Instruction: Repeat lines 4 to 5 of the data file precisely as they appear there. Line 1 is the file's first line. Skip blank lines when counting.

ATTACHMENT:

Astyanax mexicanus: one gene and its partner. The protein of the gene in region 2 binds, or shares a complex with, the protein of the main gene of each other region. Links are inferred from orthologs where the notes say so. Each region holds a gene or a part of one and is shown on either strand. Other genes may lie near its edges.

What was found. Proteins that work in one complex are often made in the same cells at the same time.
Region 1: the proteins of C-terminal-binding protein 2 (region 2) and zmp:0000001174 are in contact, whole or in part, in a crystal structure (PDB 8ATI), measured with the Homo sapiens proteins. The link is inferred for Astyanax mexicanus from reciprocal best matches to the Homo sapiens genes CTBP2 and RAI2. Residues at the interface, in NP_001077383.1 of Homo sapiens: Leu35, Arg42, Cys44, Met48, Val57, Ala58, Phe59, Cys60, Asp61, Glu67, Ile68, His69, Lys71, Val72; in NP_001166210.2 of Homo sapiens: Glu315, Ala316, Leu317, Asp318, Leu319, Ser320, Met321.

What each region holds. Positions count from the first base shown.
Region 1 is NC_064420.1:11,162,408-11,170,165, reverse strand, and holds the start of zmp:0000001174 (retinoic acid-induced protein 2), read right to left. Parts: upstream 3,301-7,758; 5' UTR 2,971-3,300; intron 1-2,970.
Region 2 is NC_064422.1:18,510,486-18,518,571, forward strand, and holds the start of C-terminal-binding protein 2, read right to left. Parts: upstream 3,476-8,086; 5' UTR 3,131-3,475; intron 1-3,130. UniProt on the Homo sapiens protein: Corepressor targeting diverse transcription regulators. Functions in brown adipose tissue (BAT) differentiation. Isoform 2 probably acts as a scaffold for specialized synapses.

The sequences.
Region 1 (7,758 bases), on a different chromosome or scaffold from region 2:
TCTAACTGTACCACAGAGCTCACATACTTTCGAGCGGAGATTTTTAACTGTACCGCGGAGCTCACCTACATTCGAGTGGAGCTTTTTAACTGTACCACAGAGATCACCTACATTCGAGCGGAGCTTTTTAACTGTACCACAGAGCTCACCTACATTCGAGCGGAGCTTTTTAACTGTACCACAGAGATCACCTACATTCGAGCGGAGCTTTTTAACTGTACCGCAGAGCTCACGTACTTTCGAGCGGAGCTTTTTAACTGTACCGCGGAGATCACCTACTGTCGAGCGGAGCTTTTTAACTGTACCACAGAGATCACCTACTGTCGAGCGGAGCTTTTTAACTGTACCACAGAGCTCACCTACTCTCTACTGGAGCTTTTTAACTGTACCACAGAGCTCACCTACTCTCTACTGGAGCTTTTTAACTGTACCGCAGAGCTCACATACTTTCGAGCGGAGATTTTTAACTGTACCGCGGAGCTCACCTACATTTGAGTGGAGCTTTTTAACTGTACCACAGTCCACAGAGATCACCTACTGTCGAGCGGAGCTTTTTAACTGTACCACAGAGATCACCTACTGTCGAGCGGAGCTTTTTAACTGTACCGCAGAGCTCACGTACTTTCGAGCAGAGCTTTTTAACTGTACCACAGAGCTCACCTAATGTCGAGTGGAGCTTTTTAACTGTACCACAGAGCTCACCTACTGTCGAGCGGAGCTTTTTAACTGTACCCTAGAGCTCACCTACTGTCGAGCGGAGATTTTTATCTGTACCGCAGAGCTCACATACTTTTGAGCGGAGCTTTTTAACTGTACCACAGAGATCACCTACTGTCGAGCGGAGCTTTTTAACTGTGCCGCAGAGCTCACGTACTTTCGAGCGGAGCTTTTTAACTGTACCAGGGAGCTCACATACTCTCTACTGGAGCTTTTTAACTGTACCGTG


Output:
What each region holds. Positions count from the first base shown.
Region 1 is NC_064420.1:11,162,408-11,170,165, reverse strand, and holds the start of zmp:0000001174 (retinoic acid-induced protein 2), read right to left. Parts: upstream 3,301-7,758; 5' UTR 2,971-3,300; intron 1-2,970.